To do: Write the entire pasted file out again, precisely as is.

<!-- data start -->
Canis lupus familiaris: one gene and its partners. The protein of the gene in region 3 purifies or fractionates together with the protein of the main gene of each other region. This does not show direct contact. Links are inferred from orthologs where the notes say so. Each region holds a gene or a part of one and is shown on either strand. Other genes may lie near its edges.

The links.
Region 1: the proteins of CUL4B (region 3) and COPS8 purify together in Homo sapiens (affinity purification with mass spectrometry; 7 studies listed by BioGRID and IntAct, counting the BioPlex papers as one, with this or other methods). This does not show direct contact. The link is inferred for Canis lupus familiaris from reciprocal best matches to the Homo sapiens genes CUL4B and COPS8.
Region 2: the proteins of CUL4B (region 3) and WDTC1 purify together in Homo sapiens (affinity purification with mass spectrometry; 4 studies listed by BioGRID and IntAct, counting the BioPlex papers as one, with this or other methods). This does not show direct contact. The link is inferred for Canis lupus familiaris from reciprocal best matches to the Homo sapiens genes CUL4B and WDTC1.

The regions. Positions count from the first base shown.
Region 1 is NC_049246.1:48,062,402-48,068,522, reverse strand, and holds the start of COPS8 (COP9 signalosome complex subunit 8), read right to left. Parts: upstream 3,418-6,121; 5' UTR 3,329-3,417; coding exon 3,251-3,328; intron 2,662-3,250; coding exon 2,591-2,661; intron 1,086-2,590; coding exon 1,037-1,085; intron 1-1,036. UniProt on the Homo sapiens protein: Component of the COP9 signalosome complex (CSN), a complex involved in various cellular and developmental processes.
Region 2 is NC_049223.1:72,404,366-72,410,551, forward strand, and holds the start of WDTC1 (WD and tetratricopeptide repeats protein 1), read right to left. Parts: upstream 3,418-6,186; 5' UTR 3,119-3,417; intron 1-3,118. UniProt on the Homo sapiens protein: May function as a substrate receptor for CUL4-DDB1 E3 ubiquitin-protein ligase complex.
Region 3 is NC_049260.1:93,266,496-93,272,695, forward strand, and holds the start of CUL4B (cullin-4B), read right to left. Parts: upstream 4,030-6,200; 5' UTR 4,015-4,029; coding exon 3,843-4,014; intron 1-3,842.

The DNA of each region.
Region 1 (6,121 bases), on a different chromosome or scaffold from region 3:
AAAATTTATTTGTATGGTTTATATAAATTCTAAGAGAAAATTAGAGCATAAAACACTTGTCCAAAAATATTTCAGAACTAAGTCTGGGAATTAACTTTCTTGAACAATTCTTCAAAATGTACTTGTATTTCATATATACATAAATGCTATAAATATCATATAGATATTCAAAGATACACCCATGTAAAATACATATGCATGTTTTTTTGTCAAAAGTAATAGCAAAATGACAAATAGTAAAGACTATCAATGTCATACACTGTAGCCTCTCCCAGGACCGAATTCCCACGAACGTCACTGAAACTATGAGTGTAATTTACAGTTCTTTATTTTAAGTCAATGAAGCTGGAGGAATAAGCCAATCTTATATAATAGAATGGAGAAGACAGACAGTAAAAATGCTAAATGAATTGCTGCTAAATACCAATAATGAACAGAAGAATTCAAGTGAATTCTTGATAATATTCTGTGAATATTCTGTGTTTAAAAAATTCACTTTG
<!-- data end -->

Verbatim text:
Canis lupus familiaris: one gene and its partners. The protein of the gene in region 3 purifies or fractionates together with the protein of the main gene of each other region. This does not show direct contact. Links are inferred from orthologs where the notes say so. Each region holds a gene or a part of one and is shown on either strand. Other genes may lie near its edges.

The links.
Region 1: the proteins of CUL4B (region 3) and COPS8 purify together in Homo sapiens (affinity purification with mass spectrometry; 7 studies listed by BioGRID and IntAct, counting the BioPlex papers as one, with this or other methods). This does not show direct contact. The link is inferred for Canis lupus familiaris from reciprocal best matches to the Homo sapiens genes CUL4B and COPS8.
Region 2: the proteins of CUL4B (region 3) and WDTC1 purify together in Homo sapiens (affinity purification with mass spectrometry; 4 studies listed by BioGRID and IntAct, counting the BioPlex papers as one, with this or other methods). This does not show direct contact. The link is inferred for Canis lupus familiaris from reciprocal best matches to the Homo sapiens genes CUL4B and WDTC1.

The regions. Positions count from the first base shown.
Region 1 is NC_049246.1:48,062,402-48,068,522, reverse strand, and holds the start of COPS8 (COP9 signalosome complex subunit 8), read right to left. Parts: upstream 3,418-6,121; 5' UTR 3,329-3,417; coding exon 3,251-3,328; intron 2,662-3,250; coding exon 2,591-2,661; intron 1,086-2,590; coding exon 1,037-1,085; intron 1-1,036. UniProt on the Homo sapiens protein: Component of the COP9 signalosome complex (CSN), a complex involved in various cellular and developmental processes.
Region 2 is NC_049223.1:72,404,366-72,410,551, forward strand, and holds the start of WDTC1 (WD and tetratricopeptide repeats protein 1), read right to left. Parts: upstream 3,418-6,186; 5' UTR 3,119-3,417; intron 1-3,118. UniProt on the Homo sapiens protein: May function as a substrate receptor for CUL4-DDB1 E3 ubiquitin-protein ligase complex.
Region 3 is NC_049260.1:93,266,496-93,272,695, forward strand, and holds the start of CUL4B (cullin-4B), read right to left. Parts: upstream 4,030-6,200; 5' UTR 4,015-4,029; coding exon 3,843-4,014; intron 1-3,842.

The DNA of each region.
Region 1 (6,121 bases), on a different chromosome or scaffold from region 3:
AAAATTTATTTGTATGGTTTATATAAATTCTAAGAGAAAATTAGAGCATAAAACACTTGTCCAAAAATATTTCAGAACTAAGTCTGGGAATTAACTTTCTTGAACAATTCTTCAAAATGTACTTGTATTTCATATATACATAAATGCTATAAATATCATATAGATATTCAAAGATACACCCATGTAAAATACATATGCATGTTTTTTTGTCAAAAGTAATAGCAAAATGACAAATAGTAAAGACTATCAATGTCATACACTGTAGCCTCTCCCAGGACCGAATTCCCACGAACGTCACTGAAACTATGAGTGTAATTTACAGTTCTTTATTTTAAGTCAATGAAGCTGGAGGAATAAGCCAATCTTATATAATAGAATGGAGAAGACAGACAGTAAAAATGCTAAATGAATTGCTGCTAAATACCAATAATGAACAGAAGAATTCAAGTGAATTCTTGATAATATTCTGTGAATATTCTGTGTTTAAAAAATTCACTTTG